The Warsaw Anagrams is a highly realist murder mystery. As in The Last Kabbalist of Lisbon, Zimler's 1998 bestseller, the narrator sets out in the midst of massacre to solve one killing. Surprisingly perhaps, Zimler's book has an optimistic feel. If you look squarely at brutality and find that even in the harshest situations people are capable of kindness and loyalty, then optimism can sprout. As in all Zimler's fiction, there are bad and good Jews and non-Jews, people with mixed motives - including non-Jewish Poles who die because they protect Jews. His style too assists optimism. It is clear, direct, full of ordinary pleasures: the joy of children singing or the sun peeking through storm clouds. This straightforward style is not sentimental or simple, but laced with subtle psychology. The narrator, Erik Cohen, succeeds in telling his story. The dead are remembered.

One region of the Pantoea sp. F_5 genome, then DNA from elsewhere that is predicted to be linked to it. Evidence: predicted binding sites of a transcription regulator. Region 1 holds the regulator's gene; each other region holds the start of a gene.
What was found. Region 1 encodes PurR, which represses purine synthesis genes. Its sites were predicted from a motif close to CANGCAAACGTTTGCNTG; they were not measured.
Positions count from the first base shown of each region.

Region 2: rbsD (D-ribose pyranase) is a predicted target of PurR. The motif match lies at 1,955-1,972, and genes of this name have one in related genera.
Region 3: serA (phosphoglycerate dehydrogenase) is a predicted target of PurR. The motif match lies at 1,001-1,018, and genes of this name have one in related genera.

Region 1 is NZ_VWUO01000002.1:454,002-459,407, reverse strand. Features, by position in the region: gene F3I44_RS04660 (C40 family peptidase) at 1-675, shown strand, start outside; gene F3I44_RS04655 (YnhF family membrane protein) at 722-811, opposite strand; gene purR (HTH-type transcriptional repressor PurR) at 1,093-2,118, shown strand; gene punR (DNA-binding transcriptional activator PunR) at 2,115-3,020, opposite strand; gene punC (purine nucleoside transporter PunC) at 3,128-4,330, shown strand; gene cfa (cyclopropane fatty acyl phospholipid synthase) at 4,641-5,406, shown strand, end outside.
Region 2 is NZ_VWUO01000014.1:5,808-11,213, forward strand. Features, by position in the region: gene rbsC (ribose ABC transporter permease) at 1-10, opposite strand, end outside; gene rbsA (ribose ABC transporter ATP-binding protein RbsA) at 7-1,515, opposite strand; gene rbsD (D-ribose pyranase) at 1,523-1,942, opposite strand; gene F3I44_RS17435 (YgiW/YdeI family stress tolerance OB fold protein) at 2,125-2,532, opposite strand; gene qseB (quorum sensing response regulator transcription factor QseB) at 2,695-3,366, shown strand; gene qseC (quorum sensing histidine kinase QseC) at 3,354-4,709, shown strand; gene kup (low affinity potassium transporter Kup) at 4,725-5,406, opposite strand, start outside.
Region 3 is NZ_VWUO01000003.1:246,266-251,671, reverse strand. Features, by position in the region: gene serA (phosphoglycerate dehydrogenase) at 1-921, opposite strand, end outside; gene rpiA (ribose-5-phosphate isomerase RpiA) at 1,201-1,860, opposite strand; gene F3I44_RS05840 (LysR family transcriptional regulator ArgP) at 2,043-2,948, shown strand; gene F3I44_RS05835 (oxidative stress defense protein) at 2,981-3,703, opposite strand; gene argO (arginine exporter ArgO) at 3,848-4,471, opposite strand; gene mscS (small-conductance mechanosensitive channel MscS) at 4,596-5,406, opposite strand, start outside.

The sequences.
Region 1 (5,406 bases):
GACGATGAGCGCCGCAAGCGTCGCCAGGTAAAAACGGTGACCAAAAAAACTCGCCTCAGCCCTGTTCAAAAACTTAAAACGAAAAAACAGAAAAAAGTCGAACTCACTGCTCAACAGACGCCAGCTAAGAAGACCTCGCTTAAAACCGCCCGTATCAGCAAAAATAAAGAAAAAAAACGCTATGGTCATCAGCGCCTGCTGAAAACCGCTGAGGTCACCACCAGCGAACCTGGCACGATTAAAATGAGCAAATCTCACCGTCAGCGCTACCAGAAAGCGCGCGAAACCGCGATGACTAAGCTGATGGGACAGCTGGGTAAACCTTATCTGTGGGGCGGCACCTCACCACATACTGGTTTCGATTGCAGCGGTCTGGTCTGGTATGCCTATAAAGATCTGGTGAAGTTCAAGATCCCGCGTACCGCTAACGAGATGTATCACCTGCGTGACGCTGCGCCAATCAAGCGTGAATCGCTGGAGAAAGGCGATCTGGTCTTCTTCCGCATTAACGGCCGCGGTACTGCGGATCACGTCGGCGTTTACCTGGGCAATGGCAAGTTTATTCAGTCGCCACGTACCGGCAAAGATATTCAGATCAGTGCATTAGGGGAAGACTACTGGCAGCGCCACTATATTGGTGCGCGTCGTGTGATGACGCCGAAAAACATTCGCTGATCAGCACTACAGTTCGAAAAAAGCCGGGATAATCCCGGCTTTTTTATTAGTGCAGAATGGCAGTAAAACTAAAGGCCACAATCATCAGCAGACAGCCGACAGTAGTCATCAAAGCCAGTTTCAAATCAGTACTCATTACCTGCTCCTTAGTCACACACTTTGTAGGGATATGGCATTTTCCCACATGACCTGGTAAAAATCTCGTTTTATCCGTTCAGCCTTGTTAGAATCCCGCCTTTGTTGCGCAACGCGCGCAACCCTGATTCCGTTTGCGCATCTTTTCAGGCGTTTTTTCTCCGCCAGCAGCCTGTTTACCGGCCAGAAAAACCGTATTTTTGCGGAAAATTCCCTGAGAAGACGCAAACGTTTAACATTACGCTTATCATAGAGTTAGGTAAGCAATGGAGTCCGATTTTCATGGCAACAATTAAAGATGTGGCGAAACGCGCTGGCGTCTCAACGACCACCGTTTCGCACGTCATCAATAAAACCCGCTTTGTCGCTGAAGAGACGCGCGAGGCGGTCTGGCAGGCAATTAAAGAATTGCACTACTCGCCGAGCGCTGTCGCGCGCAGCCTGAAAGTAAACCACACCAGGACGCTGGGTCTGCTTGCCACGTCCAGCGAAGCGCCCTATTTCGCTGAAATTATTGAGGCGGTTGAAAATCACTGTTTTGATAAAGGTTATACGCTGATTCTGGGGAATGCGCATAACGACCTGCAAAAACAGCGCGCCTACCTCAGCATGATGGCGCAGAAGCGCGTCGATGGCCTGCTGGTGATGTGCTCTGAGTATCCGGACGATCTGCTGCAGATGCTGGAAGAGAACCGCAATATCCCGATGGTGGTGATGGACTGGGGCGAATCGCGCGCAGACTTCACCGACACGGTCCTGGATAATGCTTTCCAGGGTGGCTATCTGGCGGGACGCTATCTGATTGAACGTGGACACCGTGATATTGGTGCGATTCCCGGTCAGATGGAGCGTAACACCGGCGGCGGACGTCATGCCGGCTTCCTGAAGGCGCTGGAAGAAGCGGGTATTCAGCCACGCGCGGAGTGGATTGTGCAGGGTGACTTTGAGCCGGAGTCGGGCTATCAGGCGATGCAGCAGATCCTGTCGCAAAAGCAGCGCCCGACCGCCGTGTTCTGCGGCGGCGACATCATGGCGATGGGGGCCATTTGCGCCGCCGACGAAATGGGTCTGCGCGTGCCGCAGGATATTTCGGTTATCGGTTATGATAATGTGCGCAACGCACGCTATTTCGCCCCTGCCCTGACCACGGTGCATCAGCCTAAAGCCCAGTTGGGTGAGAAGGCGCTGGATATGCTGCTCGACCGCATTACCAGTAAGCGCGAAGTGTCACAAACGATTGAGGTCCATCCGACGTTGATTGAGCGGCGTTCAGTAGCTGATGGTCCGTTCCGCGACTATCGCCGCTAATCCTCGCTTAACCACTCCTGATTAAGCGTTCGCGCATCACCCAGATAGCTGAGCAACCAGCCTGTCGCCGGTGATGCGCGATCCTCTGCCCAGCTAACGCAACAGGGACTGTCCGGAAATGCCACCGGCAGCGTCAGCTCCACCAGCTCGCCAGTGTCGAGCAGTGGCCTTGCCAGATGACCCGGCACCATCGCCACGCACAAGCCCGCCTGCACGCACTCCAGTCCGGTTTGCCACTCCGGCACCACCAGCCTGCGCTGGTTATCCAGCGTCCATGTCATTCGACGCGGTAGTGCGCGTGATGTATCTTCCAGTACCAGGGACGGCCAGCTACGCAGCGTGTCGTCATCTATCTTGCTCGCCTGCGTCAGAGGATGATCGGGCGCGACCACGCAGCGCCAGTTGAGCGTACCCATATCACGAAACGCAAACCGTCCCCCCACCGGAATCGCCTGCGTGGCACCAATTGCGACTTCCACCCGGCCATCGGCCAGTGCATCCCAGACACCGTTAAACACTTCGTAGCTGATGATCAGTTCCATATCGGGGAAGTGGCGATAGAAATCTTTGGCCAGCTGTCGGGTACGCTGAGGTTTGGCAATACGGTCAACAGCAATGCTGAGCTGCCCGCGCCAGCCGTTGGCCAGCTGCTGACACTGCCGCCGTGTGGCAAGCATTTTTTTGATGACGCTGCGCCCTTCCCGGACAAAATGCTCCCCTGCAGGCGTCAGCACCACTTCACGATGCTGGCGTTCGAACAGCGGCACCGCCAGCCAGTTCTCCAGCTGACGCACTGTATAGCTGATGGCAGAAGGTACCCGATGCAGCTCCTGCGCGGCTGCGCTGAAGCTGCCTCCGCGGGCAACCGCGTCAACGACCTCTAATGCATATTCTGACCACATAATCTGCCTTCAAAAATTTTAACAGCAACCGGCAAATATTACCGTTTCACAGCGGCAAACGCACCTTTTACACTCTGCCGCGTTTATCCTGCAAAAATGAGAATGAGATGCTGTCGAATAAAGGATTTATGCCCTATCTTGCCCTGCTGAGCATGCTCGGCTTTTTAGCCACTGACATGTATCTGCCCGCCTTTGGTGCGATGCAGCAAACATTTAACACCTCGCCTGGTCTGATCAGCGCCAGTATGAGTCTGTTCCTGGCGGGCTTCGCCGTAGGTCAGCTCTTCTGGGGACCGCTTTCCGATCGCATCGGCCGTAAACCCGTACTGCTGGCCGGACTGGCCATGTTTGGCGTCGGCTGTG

The Warsaw Anagrams is both a fast-moving, very readable mystery novel and a rich, serious book, in which Zimler makes us face the worst and pays tribute to those who died in the Holocaust.
Causes Richard Zimler Supports
Save the Children, Fairness and Accuracy in Reporting, Revolutionary Association of the Women of Afghanistan (RAWA)